The film is low budget and you can tell as it comes across more like a failed student film. This feels like a modern-day Ed Wood movie.

The tales don’t offer a moral or any kind of irony and definitely no twists but they leave room for the anthology host to make ghastly bad joke punchlines for the endings and not even deliver that creatively 

The only reason I could even see this film truly getting financed and recognized is that rock star Glenn Danzig directed it and seems to price the soundtrack. 

Even at 90 minutes, this film feels indulgent. It’s not even the type of film you can have fun picking apart. This movie isn’t fun to watch or sit through. This is one of the worst films I have seen this year and maybe one of the worst ever 

Grade: F

WOLF (1994)

Directed By: Mike Nichols 
Written By: Jim Harrison & Wesley Strick 
Cinematography: Giuseppe Rotunno 
Editor: Sam O’Steen 

Cast: Jack Nicholson, Michelle Pfeiffer, James Spader, Christopher Plummer, Richard Jenkins, Kate Nelligan, Eileen Atkins, David Hyde Pierce, Om Puri, Ron Rifkin, Allison Janney 

Worn down and out of luck, aging publisher Will Randall is at the end of his rope when a younger co-worker snatches his job out from under his nose. But after being bitten by a wolf, Will suddenly finds himself energized, more competitive than ever, and possessed with amazingly heightened senses. Meanwhile, the beautiful daughter of his shrewd boss begins to fall for him – without realizing that the man she’s begun to love is gradually turning into the creature by which he was bitten.


I remember being entertained when I first saw this movie on video. Watching it now It comes across as instantly dated. As that is only part of the problems one might have with the film. 

Watching this film you can tell Mike Nichols who is a great and legendary director. Is more of a character and actors director more than a genre director. He brings esteem to the proceedings in what could have been easily more exploitive fare. 

Who brings a well-known and established cast to the movie. Actors who wouldn’t necessarily be bothered to be in this type of film. At the later stages of esteemed careers.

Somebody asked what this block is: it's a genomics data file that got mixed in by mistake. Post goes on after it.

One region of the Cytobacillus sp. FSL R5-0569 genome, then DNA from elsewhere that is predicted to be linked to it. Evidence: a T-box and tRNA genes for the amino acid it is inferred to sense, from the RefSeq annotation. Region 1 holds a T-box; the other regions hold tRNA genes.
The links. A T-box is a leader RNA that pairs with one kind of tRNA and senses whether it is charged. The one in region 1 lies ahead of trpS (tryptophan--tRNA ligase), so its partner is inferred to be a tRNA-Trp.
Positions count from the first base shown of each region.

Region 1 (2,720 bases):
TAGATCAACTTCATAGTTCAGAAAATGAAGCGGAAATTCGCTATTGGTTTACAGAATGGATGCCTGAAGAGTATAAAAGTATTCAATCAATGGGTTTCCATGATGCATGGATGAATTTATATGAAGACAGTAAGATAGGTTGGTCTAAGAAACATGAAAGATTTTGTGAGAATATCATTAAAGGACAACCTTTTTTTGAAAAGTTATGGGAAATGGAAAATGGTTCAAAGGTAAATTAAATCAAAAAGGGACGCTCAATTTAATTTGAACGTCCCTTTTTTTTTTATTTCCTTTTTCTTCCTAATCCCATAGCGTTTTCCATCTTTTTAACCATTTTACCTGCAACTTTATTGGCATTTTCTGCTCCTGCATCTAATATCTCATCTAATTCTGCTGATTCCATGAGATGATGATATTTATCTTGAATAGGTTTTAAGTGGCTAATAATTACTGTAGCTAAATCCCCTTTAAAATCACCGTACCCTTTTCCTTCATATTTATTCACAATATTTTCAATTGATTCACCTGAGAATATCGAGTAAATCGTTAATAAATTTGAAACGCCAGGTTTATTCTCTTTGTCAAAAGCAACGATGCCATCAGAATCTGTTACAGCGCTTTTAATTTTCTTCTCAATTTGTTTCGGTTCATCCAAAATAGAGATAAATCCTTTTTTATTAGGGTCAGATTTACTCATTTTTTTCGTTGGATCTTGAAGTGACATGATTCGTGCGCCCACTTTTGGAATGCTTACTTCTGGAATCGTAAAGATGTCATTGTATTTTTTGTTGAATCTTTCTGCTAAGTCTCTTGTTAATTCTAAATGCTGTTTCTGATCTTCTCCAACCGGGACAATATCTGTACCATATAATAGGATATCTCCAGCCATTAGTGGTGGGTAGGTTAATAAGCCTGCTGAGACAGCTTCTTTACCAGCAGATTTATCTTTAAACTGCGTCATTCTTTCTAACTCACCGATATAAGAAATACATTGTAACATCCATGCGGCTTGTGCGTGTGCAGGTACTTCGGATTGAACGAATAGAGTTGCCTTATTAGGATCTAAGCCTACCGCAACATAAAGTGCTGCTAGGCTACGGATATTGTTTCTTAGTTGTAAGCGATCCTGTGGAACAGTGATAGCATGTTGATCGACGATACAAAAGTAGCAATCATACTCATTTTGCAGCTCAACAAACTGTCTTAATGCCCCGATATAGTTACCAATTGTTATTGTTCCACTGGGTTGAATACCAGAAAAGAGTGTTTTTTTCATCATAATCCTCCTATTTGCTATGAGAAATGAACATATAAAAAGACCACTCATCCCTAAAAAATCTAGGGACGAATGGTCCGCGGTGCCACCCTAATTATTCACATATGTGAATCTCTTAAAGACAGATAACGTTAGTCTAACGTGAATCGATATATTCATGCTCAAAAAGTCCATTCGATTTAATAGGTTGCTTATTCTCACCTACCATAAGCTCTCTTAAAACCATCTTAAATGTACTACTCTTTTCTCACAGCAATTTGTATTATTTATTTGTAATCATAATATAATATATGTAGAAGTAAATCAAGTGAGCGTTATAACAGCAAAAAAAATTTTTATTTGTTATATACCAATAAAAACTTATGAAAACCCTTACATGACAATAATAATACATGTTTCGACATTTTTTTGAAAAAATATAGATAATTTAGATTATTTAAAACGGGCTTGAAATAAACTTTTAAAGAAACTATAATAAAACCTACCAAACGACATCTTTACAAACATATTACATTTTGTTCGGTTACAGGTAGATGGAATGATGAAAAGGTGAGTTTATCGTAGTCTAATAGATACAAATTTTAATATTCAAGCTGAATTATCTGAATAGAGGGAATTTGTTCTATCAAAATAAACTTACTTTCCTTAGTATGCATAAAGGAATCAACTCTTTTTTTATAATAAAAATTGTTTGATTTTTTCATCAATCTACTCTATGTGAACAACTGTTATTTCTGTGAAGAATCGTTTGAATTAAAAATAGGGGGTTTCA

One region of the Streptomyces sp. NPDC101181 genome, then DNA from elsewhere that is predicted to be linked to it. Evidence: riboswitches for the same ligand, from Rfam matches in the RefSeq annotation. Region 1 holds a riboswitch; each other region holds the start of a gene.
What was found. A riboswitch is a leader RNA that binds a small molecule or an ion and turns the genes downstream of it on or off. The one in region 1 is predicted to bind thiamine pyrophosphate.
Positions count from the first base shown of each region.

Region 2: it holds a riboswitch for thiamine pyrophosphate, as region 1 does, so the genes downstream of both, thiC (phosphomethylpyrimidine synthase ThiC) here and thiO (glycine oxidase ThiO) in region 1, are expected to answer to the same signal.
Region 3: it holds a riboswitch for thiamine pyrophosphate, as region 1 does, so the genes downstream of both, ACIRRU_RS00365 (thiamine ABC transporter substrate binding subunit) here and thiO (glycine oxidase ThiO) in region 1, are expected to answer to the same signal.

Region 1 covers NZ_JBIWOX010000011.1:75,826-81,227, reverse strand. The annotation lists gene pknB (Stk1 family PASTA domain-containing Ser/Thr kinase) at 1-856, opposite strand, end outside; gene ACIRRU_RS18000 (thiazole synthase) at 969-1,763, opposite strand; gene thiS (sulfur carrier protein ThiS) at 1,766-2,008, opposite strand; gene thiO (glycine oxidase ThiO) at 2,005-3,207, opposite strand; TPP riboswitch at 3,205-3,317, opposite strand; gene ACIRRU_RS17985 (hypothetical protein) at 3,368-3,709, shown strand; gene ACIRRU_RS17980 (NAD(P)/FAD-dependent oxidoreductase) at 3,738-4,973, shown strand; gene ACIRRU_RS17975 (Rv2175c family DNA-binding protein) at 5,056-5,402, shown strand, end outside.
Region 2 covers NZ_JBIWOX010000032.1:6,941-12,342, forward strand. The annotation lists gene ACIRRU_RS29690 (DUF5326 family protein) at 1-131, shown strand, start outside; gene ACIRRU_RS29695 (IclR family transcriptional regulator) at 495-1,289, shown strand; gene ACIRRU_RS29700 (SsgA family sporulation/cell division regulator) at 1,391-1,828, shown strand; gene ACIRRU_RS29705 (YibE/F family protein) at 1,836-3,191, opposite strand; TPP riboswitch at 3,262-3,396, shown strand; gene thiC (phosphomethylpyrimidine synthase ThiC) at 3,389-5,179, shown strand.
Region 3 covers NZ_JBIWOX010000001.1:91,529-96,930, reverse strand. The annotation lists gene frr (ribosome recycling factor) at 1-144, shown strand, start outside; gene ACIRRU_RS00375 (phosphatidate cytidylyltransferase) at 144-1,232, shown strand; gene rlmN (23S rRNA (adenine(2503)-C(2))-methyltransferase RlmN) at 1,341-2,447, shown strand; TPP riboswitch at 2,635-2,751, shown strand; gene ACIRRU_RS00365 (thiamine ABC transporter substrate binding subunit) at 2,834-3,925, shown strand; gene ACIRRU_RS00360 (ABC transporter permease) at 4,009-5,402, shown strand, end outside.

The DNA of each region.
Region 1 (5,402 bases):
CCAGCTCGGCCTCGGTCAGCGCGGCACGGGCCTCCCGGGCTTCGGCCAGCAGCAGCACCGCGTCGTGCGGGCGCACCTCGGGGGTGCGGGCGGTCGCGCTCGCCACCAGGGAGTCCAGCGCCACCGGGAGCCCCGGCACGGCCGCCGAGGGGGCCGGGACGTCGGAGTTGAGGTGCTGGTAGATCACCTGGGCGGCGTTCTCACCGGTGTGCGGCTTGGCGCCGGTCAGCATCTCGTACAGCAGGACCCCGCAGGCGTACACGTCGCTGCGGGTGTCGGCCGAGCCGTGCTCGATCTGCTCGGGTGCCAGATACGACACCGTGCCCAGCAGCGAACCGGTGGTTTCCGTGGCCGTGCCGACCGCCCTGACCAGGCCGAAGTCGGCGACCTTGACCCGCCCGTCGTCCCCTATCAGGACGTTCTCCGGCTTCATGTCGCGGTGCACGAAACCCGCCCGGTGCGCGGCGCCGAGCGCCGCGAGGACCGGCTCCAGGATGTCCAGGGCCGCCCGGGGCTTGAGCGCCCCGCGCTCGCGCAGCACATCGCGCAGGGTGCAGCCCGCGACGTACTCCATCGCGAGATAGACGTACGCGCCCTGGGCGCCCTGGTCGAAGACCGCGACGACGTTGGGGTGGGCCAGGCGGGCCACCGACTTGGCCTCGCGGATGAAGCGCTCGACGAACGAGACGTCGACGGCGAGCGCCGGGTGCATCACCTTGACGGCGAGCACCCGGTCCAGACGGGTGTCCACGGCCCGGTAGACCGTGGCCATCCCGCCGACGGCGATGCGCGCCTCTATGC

As much of this movie plays out as a drama and romance rather than a monster movie or horror film. As a first, the film chooses to showcase the peers he gets from being a werewolf that helps bring vitality to him

And his life. Where he stands up for himself. Then it becomes more of a burden in his romance with the boss’s daughter but only after he finds out his wife is cheating on him.

It seems like they either tried to keep the horror elements on the periphery or forgot about it at times and were only interested in the dramatic thriller aspects of the story. Because it seems like there are scenes of it largely being absent, then “oh yeah” moments. 

After a while he has to deal with corporate politics and then being a suspect in his wife’s murder and trying to prove his innocence. 

While Jack Nicholson looks a little ridiculous in his wolf persona. It does make him seem more seasoned and watching him actually get into a battle as one looks a little silly but also reminds you what type of film you are watching. That tries to distinguish itself away from the fantasy elements. As it seems to look more ridiculous when it selves into them, but It’s not like it’s Corporate storyline is all that sharp about a senior getting pushed out by a younger contender who he helped train.

The film ends up playing way too long and very predictable. As the film seems to go through the motions. As it involves mostly main characters, is that a message to the audience that the older you are the more then you take? and the more thorough it must all be. 

As the film seems to want to make an example between the battles of nature and the battles in the business world and how they are similar.